Menu engineering is both an analytical and creative process to ensure that your menu will help your restaurant maximize profits. According to menu engineering expert Gregg Rapp, a well-designed menu can lead to a 10% increase or more in average check sizes.¹ The process of analyzing your menu prices alongside the layout and design of the menu allows you to create your menu in a way that encourages customers to order the most profitable items. It is both an art and a science. Without the right design, you may not be highlighting your restaurant’s most popular and profitable items. And without analyzing your costs and prices, a beautifully designed menu won’t help pay the bills.
Analyze your Costs
The first step is to cost out each item on your menu, recording the cost of each individual ingredient that goes into your recipes. This can be time consuming, but a good POS system can help with this task. Once you have determined all of your portion costs, you can calculate the contribution margin, which is the profit you make per item.
Selling price – Portion cost = Contribution margin
Example for an order of Garlic Knots:
Selling Price: $4.99 – Portion Cost: $0.69 = $4.30 Contribution Margin
Group your Menu Items
The next step is to categorize your menu items by high or low profitability and high or low popularity to determine where they should be placed on the menu. Popularity is based on the sell rate compared to other items on your menu. So if you sell 500 orders of Garlic Knots per week and only 50 Garden Salads during the same time period, the Garlic Knots would be considered to have a high popularity. Make sure to analyze and compare all of your menu items before determining which category they belong in. Use our Menu Engineering Template to help you analyze your menu items.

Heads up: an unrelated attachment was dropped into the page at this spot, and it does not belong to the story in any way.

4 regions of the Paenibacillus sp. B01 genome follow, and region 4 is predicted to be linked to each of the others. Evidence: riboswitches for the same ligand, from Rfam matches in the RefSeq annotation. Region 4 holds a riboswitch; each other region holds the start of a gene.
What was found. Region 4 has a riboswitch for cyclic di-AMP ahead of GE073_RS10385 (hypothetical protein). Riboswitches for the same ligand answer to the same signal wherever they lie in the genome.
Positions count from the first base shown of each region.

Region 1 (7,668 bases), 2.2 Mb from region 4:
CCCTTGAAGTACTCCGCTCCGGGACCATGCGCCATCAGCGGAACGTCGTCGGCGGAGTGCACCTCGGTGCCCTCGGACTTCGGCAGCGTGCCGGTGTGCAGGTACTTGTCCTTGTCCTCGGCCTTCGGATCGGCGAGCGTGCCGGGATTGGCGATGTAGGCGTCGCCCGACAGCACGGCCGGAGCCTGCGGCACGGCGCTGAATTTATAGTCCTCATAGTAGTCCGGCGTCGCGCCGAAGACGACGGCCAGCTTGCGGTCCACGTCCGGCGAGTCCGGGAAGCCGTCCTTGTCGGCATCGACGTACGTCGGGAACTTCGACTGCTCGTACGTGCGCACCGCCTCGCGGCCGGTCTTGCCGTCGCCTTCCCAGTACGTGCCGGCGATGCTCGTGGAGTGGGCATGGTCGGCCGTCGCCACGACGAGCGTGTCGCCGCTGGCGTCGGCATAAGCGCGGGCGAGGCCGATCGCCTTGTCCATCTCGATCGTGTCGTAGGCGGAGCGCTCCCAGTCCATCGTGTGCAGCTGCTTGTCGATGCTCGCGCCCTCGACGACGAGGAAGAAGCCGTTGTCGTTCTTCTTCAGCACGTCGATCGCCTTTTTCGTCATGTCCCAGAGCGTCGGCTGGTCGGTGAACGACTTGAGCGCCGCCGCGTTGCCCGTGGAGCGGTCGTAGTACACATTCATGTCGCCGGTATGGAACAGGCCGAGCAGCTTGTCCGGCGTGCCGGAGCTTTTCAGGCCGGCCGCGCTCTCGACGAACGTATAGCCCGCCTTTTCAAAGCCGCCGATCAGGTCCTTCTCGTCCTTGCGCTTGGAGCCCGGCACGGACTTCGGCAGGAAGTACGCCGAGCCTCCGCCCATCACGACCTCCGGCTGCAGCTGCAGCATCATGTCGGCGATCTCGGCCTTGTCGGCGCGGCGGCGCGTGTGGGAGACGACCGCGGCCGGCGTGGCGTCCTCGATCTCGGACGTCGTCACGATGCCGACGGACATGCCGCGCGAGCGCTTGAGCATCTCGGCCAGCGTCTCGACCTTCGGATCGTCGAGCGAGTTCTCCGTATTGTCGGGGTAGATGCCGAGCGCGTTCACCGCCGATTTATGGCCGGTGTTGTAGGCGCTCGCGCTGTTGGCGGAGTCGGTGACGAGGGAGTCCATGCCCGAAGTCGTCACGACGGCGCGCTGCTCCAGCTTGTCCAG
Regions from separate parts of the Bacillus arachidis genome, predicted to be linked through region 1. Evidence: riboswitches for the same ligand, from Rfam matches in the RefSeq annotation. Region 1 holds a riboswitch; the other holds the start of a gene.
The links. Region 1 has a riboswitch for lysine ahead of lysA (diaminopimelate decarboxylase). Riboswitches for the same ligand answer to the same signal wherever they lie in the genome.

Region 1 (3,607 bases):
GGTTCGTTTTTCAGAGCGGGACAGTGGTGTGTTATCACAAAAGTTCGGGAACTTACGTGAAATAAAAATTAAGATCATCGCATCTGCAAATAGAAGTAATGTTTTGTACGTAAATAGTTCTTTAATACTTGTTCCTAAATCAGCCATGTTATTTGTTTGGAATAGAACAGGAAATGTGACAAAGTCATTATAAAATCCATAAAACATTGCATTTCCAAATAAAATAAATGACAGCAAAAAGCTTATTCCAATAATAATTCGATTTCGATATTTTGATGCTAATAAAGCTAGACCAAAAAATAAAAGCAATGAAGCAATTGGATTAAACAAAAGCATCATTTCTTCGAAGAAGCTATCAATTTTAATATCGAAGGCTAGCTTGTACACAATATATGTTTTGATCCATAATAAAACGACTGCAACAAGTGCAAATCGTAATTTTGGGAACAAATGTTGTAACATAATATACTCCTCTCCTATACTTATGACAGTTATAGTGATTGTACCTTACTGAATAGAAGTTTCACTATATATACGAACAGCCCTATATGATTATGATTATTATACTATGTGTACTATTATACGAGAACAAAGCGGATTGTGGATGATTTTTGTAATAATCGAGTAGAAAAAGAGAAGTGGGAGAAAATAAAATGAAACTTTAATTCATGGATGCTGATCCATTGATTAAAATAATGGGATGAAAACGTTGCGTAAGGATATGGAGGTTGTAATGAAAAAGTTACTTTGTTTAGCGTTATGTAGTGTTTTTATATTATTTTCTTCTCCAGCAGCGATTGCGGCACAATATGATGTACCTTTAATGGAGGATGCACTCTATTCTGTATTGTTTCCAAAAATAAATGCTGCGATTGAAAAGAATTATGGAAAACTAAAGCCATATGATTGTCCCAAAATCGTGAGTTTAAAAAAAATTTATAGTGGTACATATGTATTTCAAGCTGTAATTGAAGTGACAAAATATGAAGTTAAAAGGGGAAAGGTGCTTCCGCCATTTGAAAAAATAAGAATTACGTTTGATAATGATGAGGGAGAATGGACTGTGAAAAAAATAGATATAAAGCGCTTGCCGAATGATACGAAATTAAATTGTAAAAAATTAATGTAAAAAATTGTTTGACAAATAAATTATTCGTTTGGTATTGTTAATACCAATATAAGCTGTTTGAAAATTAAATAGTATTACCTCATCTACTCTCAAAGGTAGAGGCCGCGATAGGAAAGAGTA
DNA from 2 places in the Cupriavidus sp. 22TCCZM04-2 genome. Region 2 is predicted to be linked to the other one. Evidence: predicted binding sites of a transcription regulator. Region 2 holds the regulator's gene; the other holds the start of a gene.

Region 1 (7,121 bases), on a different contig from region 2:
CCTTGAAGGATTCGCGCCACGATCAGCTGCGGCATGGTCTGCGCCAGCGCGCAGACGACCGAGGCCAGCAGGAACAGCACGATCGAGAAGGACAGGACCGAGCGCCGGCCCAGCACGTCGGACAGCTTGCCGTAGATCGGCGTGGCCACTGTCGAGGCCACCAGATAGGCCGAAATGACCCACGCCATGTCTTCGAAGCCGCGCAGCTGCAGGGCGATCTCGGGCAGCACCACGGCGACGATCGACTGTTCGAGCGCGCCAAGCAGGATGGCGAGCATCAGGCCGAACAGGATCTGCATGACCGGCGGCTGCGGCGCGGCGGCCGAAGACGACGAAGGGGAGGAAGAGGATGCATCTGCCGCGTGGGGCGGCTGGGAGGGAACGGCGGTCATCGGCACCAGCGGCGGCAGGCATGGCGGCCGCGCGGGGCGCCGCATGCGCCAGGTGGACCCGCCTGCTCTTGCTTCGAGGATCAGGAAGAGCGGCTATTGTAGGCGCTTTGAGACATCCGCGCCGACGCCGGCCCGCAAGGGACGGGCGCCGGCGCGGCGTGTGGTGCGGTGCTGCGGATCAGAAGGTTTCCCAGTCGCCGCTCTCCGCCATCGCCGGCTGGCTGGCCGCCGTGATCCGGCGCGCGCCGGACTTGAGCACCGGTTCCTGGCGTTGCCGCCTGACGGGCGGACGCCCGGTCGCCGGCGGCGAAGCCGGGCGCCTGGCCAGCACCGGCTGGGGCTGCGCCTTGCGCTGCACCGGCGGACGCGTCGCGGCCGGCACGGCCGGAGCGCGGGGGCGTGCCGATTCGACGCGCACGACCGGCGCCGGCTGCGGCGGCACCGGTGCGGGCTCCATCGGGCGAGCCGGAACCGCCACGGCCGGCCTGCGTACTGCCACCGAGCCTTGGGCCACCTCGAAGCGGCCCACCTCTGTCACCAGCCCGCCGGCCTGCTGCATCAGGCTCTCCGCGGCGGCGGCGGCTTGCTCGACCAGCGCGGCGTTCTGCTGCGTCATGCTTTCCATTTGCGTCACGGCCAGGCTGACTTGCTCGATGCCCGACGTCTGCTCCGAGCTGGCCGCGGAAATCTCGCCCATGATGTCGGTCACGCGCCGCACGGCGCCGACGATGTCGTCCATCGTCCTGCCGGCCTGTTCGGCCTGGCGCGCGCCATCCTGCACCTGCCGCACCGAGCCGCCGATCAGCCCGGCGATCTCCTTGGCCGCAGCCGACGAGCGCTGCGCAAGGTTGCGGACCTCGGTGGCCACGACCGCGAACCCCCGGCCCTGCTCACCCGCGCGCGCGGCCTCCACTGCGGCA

Those with the highest profitability and popularity are the items you want to feature and highlight on your menu. These are the items you want to sell the most of, so getting your customers to notice them is critical. This is where the actual menu design comes into play. When designing the menu, keep the four categories below in mind as they will guide the placement, size and treatment of the how they appear on your menu. Research of in-house menus shows that 80% of a restaurant’s food sales come from only 16% of menu items.² You may want to limit the number of items available on your menu and identifying your “dogs” is a good place to start.